You are not correct. Mangus Carlsen didn't become number 1 until after training with Garry Kasparov for sometime. Nakamura had an opportunity to train with Kasparov (fully financed by philanthropist Rex Sinquefield http://blogs.forbes.com/people/rexsinquefield/) but his psyche couldn't handle it. Besides his hero Fischer did it all by himself so Nakamura is welcome to lock himself up in a seedy hotel room and try the same thing!

Chris's picture

MC and HN have v.quick resigned from cooperation with Kasparov. Because they both were not happy...
I understand that. GK is person difficult to cooperate.

Anonymous's picture

Please do not insult the Moon

Chris's picture

Are you from there?

flea's picture

Agreed!

flea's picture

Agreed!

choufleur's picture

Nakamura 2800 + by the end of the year ? What a pretentious statement, and what a failure.

B L's picture
choufleur's picture

It seems my comment made you nervous.

Niima's picture

@ choufleur:

I am not a fan of Nakamura's rudeness, though the chess he plays, at its best, is great. Having said that, why put the guy down? He had a goal for 2012 and may not accomplish it, so what?

redivivo's picture

He reached 2786 and that's not a bad Elo with even if 14 points were missing.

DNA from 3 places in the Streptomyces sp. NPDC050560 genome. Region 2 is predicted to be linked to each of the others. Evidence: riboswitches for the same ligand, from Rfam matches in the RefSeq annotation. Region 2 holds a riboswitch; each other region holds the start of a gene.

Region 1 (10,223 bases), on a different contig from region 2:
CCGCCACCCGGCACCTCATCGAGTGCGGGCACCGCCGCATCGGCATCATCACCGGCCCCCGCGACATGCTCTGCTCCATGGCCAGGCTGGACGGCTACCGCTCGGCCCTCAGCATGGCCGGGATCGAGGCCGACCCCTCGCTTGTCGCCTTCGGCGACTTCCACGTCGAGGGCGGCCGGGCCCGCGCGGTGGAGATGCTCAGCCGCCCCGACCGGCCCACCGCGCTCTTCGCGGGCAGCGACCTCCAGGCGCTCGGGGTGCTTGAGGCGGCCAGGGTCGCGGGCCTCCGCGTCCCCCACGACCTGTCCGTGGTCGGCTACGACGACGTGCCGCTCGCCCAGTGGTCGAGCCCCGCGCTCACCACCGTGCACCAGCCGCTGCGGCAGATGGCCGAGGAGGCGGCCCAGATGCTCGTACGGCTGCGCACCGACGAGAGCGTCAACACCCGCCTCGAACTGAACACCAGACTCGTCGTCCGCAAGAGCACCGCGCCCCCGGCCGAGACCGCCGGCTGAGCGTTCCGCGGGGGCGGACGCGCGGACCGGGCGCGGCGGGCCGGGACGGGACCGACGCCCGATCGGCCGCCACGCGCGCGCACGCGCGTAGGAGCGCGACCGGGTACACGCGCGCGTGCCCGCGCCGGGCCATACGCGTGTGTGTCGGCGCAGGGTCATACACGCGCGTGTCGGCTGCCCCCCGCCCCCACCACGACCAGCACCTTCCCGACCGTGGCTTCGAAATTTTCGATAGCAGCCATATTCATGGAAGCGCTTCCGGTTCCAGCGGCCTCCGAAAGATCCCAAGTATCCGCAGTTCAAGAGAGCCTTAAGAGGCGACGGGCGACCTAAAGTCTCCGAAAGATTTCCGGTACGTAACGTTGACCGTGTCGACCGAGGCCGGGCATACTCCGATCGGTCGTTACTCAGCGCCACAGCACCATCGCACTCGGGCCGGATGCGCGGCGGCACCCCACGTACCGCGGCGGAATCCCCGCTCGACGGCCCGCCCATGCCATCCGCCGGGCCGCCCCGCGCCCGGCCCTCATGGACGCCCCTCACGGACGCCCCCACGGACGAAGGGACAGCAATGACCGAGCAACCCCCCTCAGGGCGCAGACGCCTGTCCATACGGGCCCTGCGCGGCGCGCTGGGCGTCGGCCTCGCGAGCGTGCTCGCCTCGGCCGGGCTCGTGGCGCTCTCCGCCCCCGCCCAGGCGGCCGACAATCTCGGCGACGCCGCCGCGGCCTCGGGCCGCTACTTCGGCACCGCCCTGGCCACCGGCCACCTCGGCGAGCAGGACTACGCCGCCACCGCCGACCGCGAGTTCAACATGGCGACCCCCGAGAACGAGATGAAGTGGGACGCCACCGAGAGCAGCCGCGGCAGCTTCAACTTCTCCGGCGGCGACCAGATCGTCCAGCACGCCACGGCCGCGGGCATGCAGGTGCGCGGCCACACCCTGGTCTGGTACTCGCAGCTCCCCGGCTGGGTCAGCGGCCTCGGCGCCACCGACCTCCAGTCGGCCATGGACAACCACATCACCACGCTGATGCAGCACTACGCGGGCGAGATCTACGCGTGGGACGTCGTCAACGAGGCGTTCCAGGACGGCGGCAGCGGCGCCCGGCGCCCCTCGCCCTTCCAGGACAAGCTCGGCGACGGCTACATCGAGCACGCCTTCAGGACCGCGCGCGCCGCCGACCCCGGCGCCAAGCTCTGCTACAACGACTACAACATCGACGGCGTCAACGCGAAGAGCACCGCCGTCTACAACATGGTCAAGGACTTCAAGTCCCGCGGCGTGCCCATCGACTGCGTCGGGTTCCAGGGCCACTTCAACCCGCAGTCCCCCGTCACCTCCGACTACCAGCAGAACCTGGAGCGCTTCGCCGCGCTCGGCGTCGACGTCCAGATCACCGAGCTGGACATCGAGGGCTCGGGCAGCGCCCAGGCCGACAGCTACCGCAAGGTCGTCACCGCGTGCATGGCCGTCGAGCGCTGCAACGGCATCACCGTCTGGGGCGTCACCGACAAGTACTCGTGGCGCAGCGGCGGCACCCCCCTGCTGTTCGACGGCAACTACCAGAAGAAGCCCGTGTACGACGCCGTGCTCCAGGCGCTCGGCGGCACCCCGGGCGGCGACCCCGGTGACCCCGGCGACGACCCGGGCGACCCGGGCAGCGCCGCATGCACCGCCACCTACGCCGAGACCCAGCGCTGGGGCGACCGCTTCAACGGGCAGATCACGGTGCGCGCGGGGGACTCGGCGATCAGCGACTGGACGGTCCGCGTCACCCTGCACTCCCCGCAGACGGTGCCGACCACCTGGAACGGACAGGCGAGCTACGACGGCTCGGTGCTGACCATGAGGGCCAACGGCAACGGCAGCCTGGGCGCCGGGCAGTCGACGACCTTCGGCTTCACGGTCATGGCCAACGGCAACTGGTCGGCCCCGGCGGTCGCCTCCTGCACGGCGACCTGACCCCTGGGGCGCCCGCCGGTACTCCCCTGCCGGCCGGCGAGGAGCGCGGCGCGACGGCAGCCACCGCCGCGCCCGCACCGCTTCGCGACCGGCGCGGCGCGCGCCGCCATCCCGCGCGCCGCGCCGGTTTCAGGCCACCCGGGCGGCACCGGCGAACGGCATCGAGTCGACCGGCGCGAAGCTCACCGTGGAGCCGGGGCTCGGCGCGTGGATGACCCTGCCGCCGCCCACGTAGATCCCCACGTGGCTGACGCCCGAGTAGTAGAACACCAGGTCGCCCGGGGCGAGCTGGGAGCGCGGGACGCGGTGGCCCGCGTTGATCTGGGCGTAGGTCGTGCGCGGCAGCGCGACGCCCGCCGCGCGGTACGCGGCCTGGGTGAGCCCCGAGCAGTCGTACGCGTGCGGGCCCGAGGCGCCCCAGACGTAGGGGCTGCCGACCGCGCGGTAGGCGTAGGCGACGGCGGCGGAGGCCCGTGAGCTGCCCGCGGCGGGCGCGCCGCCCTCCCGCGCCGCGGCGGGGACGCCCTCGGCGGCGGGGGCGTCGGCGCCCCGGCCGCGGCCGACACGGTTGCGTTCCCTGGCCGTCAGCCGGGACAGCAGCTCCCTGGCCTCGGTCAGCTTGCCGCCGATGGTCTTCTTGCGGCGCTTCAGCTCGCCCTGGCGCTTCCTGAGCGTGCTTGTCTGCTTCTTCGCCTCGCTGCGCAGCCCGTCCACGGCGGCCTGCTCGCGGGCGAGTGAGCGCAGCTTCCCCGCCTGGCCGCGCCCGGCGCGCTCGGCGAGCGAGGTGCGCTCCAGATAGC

Chris's picture

It has been his goal and he honestly told about that. Where is a problem? Do you fear brave peoples?

Thomas's picture

Nothing wrong with having a goal, but it may have been - well not wrong but at least risky to say so in public. Maybe he put too much pressure upon himself?

N.1's picture

Nakamura will accomplish his goal some day,just let him grow....

Mike Magnan's picture

Nakamuras spectacular loss of points is nothing but growing pains...he's paying for some of his nonsense..but he's a great player nonetheless and I have no doubt will rebound and be the player he is if he can shake it off. Thats what champions do. What amazes me is the carlsen denyiers.....its pretty obvious we have an exceptional talent in our midsts. Not only dos he NOT follow conventional computer analysis dogma and just play the game..he keeps going up! Kasparov was a great champion but he made his rating beating up on 25 and 260 players with a houe full of analysts..Carlsen is doing it himself and in his own way..which I would think deserves some respect. Mr Anand is certainly not the force he used to be..but still deserves some respect a WCC because nobody can beat him right now...well ..Carlsens demolishing game in ths tourney certainly dropped te gauntlet.....I think the kid is ready .....or...(sue me) ...as long as FIDE behaves..he's the next WCC. I think he'll even quit chess once he wins the title...just to make life interesting again.

Thomas's picture

Ivanchuk had an even more spectacular rating drop in the first half of 2009, going from 2779 to 2703 in six months (six events). Did he also have growing pains? He turned 40 in March 2009 ... .

Bartleby's picture

By example you thoroughly refuted the assertion "All players who have spectacular rating losses have growing pains". Now all that remains is to find somebody who has made this assertion...
In a wider context, the Ivanchuk example demonstrates what Mike Magnan hopes for Nakamura. He can learn from it, and come back stronger (and wiser, perhaps).

Thomas's picture